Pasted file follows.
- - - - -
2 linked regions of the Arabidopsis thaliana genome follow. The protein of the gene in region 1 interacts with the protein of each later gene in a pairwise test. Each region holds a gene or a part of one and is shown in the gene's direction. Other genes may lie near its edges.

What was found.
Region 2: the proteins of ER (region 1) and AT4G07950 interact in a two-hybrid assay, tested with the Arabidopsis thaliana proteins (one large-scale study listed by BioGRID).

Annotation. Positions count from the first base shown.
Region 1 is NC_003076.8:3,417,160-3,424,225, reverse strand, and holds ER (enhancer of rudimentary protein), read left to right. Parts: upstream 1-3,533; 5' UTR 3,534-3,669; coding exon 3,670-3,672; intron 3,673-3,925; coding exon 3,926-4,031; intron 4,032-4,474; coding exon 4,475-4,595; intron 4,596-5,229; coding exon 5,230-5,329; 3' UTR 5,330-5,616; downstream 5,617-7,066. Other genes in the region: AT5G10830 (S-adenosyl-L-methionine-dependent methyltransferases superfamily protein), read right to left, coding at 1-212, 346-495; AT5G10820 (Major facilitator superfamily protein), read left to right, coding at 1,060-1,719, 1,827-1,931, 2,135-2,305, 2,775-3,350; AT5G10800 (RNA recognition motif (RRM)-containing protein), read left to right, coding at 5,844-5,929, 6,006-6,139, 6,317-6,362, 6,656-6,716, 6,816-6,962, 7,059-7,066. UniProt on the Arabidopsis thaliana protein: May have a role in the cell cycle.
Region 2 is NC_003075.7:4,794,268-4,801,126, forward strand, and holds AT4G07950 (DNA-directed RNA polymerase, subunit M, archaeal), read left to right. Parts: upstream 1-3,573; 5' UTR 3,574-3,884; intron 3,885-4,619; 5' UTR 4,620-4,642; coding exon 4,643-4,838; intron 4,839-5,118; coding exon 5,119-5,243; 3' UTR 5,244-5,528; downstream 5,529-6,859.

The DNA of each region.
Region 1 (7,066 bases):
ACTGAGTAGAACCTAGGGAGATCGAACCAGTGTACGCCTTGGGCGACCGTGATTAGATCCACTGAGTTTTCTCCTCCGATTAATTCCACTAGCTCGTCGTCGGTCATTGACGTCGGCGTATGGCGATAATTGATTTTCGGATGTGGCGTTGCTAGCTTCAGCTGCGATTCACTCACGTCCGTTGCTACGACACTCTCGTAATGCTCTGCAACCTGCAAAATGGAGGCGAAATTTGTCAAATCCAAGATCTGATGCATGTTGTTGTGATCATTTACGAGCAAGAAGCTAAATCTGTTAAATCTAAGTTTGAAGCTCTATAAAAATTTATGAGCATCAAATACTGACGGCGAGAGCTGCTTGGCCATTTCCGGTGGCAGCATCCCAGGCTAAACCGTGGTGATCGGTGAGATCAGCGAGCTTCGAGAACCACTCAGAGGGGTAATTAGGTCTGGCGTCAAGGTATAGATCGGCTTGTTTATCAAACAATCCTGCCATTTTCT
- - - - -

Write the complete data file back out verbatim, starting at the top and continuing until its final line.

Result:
2 linked regions of the Arabidopsis thaliana genome follow. The protein of the gene in region 1 interacts with the protein of each later gene in a pairwise test. Each region holds a gene or a part of one and is shown in the gene's direction. Other genes may lie near its edges.

What was found.
Region 2: the proteins of ER (region 1) and AT4G07950 interact in a two-hybrid assay, tested with the Arabidopsis thaliana proteins (one large-scale study listed by BioGRID).

Annotation. Positions count from the first base shown.
Region 1 is NC_003076.8:3,417,160-3,424,225, reverse strand, and holds ER (enhancer of rudimentary protein), read left to right. Parts: upstream 1-3,533; 5' UTR 3,534-3,669; coding exon 3,670-3,672; intron 3,673-3,925; coding exon 3,926-4,031; intron 4,032-4,474; coding exon 4,475-4,595; intron 4,596-5,229; coding exon 5,230-5,329; 3' UTR 5,330-5,616; downstream 5,617-7,066. Other genes in the region: AT5G10830 (S-adenosyl-L-methionine-dependent methyltransferases superfamily protein), read right to left, coding at 1-212, 346-495; AT5G10820 (Major facilitator superfamily protein), read left to right, coding at 1,060-1,719, 1,827-1,931, 2,135-2,305, 2,775-3,350; AT5G10800 (RNA recognition motif (RRM)-containing protein), read left to right, coding at 5,844-5,929, 6,006-6,139, 6,317-6,362, 6,656-6,716, 6,816-6,962, 7,059-7,066. UniProt on the Arabidopsis thaliana protein: May have a role in the cell cycle.
Region 2 is NC_003075.7:4,794,268-4,801,126, forward strand, and holds AT4G07950 (DNA-directed RNA polymerase, subunit M, archaeal), read left to right. Parts: upstream 1-3,573; 5' UTR 3,574-3,884; intron 3,885-4,619; 5' UTR 4,620-4,642; coding exon 4,643-4,838; intron 4,839-5,118; coding exon 5,119-5,243; 3' UTR 5,244-5,528; downstream 5,529-6,859.

The DNA of each region.
Region 1 (7,066 bases):
ACTGAGTAGAACCTAGGGAGATCGAACCAGTGTACGCCTTGGGCGACCGTGATTAGATCCACTGAGTTTTCTCCTCCGATTAATTCCACTAGCTCGTCGTCGGTCATTGACGTCGGCGTATGGCGATAATTGATTTTCGGATGTGGCGTTGCTAGCTTCAGCTGCGATTCACTCACGTCCGTTGCTACGACACTCTCGTAATGCTCTGCAACCTGCAAAATGGAGGCGAAATTTGTCAAATCCAAGATCTGATGCATGTTGTTGTGATCATTTACGAGCAAGAAGCTAAATCTGTTAAATCTAAGTTTGAAGCTCTATAAAAATTTATGAGCATCAAATACTGACGGCGAGAGCTGCTTGGCCATTTCCGGTGGCAGCATCCCAGGCTAAACCGTGGTGATCGGTGAGATCAGCGAGCTTCGAGAACCACTCAGAGGGGTAATTAGGTCTGGCGTCAAGGTATAGATCGGCTTGTTTATCAAACAATCCTGCCATTTTCT